9 thoughts on “Should We Fear God?―Conclusion of Burk’s Case”

  1. The problem with the ECT theory is that they also believe that God is punishing Satan and the fallen angels, and that Hell had to enlarge her borders to have room for all the condemned souls who did not trust in Jesus Christ.

    If that were true how can they also claim that the Devil and the demons are still active in the lives of men and women, and that Satan is the prince and power of the air (world)? If they have been eternally judged, how do they get out to muck up the lives of people here on earth?

    I suppose they could say that we are in Hell right now, but that is certainly not consistent with their declaration for the Great White Throne judgment, the lambs and the goats, and many other fear measures that the Church uses to keep the faithful in line, and keep the tithes coming in.

    Liked by 1 person

    1. Good point, I hadn’t considered how demon possession, etc. works in light of these two passages:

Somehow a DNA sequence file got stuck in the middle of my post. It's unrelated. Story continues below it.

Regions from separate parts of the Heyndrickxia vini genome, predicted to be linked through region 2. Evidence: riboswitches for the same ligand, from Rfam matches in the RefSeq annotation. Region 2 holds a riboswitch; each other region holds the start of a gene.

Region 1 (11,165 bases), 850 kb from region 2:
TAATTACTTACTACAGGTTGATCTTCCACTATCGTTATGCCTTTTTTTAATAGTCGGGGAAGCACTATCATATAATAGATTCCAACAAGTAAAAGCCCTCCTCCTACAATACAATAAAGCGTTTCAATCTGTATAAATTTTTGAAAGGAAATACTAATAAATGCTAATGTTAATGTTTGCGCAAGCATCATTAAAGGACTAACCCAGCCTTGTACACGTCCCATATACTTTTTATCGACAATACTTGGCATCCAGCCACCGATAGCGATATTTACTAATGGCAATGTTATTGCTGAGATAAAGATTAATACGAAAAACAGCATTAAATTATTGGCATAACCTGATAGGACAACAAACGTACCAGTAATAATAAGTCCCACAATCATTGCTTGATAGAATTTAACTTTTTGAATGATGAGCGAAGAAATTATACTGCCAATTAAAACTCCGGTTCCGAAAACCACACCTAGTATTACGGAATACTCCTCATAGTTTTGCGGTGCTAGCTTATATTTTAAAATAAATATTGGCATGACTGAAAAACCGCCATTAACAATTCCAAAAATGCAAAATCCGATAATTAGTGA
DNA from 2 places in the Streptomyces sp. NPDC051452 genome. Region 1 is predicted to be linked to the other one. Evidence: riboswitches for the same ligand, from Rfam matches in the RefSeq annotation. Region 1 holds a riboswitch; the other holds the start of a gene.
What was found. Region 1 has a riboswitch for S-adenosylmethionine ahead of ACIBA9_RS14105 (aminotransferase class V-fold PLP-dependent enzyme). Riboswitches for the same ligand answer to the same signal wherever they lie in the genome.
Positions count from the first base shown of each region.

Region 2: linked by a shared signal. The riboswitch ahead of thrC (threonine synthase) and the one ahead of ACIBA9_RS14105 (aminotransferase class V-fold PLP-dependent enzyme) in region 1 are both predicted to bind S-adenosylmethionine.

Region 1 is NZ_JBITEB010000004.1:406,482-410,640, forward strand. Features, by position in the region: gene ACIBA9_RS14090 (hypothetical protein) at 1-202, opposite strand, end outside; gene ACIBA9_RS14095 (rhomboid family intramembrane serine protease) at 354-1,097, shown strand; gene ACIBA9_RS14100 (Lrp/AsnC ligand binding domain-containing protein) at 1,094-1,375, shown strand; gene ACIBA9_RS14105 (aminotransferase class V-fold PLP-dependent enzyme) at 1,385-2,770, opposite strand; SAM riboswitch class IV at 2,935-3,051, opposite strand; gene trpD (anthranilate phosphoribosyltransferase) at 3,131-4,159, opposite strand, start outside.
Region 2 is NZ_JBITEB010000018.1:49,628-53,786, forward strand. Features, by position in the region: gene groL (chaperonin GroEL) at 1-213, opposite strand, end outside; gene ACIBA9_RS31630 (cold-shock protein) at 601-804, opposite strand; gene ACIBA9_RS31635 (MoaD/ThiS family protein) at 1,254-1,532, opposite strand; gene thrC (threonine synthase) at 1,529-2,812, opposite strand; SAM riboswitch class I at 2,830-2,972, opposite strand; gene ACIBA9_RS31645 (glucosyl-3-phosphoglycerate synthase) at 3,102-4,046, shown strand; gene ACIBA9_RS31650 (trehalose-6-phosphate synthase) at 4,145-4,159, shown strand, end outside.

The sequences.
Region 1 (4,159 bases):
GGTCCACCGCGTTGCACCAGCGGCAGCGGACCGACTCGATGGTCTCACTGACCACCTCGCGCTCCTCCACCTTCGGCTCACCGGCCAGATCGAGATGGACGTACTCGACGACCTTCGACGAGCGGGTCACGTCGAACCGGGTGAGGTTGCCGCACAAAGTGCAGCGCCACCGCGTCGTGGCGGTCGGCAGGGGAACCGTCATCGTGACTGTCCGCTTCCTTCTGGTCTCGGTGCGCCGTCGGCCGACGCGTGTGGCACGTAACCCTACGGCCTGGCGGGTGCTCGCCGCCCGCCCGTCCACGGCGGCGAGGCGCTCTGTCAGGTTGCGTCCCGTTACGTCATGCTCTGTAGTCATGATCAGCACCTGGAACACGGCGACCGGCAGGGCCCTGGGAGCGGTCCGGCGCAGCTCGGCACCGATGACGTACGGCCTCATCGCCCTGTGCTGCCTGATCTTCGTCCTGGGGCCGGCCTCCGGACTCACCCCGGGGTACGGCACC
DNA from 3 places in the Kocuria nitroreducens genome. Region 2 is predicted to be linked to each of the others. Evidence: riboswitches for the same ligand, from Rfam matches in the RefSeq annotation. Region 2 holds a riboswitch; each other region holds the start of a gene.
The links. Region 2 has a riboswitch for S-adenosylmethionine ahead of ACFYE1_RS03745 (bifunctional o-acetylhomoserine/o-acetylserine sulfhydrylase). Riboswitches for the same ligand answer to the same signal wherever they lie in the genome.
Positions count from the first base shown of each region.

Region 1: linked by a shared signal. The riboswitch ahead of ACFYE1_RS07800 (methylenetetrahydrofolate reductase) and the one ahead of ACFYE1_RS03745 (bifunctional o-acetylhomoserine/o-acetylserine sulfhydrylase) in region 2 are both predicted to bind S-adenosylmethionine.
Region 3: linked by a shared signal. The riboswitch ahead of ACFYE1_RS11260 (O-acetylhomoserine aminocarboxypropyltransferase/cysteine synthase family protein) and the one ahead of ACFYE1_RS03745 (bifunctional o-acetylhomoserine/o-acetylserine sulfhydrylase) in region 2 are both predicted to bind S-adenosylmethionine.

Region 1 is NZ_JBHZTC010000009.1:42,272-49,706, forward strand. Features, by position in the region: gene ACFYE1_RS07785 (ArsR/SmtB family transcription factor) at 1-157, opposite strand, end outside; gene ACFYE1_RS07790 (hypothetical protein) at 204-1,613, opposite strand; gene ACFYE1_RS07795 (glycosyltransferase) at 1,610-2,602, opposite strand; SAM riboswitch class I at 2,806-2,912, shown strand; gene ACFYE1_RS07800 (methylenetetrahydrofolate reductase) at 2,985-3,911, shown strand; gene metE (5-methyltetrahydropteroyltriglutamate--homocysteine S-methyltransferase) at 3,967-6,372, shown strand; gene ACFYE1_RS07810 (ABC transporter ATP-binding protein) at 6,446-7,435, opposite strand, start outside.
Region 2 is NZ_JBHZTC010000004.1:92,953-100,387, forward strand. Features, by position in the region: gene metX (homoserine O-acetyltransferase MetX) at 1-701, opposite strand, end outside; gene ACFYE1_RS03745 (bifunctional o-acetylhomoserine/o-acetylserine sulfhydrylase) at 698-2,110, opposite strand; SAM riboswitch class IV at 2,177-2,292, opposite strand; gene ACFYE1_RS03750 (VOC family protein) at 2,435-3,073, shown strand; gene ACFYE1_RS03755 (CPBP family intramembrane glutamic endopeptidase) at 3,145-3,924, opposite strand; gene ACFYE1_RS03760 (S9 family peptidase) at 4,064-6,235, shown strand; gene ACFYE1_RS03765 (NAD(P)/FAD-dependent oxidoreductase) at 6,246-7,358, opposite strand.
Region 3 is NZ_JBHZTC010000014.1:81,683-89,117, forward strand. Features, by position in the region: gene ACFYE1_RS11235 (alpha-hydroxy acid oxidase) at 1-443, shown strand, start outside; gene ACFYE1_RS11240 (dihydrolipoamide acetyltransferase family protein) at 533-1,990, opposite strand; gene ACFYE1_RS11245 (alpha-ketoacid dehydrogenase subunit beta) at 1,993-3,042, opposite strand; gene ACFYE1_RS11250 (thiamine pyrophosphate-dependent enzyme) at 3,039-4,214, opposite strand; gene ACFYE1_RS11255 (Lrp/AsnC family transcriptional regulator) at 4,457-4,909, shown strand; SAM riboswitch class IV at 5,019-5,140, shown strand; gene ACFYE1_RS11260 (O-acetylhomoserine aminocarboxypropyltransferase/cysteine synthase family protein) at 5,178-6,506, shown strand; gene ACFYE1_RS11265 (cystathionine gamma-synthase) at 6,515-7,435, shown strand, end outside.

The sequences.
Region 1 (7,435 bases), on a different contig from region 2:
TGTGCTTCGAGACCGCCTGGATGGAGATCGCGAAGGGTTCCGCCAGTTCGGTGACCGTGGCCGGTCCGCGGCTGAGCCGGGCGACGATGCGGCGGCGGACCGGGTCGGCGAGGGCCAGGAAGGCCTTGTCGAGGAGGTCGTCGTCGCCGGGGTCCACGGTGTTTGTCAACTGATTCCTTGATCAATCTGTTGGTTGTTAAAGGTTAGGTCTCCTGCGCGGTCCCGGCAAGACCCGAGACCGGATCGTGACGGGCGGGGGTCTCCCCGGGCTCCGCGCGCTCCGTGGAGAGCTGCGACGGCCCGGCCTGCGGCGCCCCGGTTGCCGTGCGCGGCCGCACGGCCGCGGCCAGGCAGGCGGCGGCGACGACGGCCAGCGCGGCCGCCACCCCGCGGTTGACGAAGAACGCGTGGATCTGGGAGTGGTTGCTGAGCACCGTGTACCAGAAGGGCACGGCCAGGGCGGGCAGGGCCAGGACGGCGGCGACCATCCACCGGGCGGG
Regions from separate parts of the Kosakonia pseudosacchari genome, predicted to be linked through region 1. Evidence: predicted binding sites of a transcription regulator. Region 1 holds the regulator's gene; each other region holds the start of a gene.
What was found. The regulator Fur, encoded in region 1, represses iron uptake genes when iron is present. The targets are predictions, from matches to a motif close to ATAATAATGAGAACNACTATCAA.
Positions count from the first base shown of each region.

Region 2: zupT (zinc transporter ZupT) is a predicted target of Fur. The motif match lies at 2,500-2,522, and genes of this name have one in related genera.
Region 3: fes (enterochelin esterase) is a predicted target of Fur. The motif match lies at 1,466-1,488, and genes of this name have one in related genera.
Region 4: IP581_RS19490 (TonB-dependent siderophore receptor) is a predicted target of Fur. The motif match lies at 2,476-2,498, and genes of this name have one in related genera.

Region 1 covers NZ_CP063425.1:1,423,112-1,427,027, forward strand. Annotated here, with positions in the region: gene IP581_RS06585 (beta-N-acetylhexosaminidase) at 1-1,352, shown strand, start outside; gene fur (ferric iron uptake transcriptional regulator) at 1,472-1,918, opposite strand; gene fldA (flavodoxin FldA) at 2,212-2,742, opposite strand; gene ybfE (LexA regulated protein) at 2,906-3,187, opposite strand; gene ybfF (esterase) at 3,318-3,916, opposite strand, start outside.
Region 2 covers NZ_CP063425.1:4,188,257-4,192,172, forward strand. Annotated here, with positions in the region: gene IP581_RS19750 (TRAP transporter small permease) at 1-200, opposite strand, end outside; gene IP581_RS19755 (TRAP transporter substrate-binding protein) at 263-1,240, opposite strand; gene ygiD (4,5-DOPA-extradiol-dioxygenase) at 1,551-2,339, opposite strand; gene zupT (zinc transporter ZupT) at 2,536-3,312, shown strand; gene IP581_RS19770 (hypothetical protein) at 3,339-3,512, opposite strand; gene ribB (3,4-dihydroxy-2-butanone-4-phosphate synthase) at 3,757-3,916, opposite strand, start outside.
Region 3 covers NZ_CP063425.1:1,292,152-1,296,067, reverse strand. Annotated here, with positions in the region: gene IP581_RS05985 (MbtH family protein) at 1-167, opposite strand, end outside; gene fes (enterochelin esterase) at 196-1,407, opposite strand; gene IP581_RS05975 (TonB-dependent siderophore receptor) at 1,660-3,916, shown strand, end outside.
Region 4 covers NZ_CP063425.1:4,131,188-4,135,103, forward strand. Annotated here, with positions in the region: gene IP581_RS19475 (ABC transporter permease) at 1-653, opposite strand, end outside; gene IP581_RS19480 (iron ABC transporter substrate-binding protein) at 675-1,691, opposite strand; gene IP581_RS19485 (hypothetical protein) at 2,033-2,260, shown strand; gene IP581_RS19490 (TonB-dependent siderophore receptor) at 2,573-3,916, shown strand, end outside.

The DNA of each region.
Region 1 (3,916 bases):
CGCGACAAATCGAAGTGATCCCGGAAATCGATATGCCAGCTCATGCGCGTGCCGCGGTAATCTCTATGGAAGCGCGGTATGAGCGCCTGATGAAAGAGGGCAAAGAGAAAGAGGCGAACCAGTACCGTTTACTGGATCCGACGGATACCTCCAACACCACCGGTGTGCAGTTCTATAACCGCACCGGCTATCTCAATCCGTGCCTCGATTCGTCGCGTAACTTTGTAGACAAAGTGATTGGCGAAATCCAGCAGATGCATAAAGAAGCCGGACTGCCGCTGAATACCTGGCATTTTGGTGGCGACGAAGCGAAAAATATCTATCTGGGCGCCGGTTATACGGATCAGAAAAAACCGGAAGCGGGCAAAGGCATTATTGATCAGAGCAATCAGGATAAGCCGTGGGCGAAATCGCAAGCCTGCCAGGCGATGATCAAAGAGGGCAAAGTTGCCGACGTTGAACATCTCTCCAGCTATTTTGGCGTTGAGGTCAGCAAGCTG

“For if God did not spare angels when they sinned, but sent them to hell, putting them in chains of darkness to be held for judgment;” (2Peter 2:4 NIV)

      “And the angels who did not keep their positions of authority but abandoned their proper dwelling–these he has kept in darkness, bound with everlasting chains for judgment on the great Day.” (Jude 1:6 NIV)


  2. Alex, thank you for so thoroughly engaging with Burk’s view. I could hardly bear to read his chapter or his responses, so I’m very happy to see the balance and the light and the hope that you bring!

    Liked by 1 person

  3. A friend posted a thought provoking comment on Facebook about the “fear him who can destroy body and soul in hell” passage:

    “It seems that Jesus is setting up a contrast between the one who is to be feared and the one who looks after us here. It seems unusual that he would be saying that God has the power to destroy body and soul in hell but we must not be afraid of him because we are worth more to sparrows than him (who are also in his providence).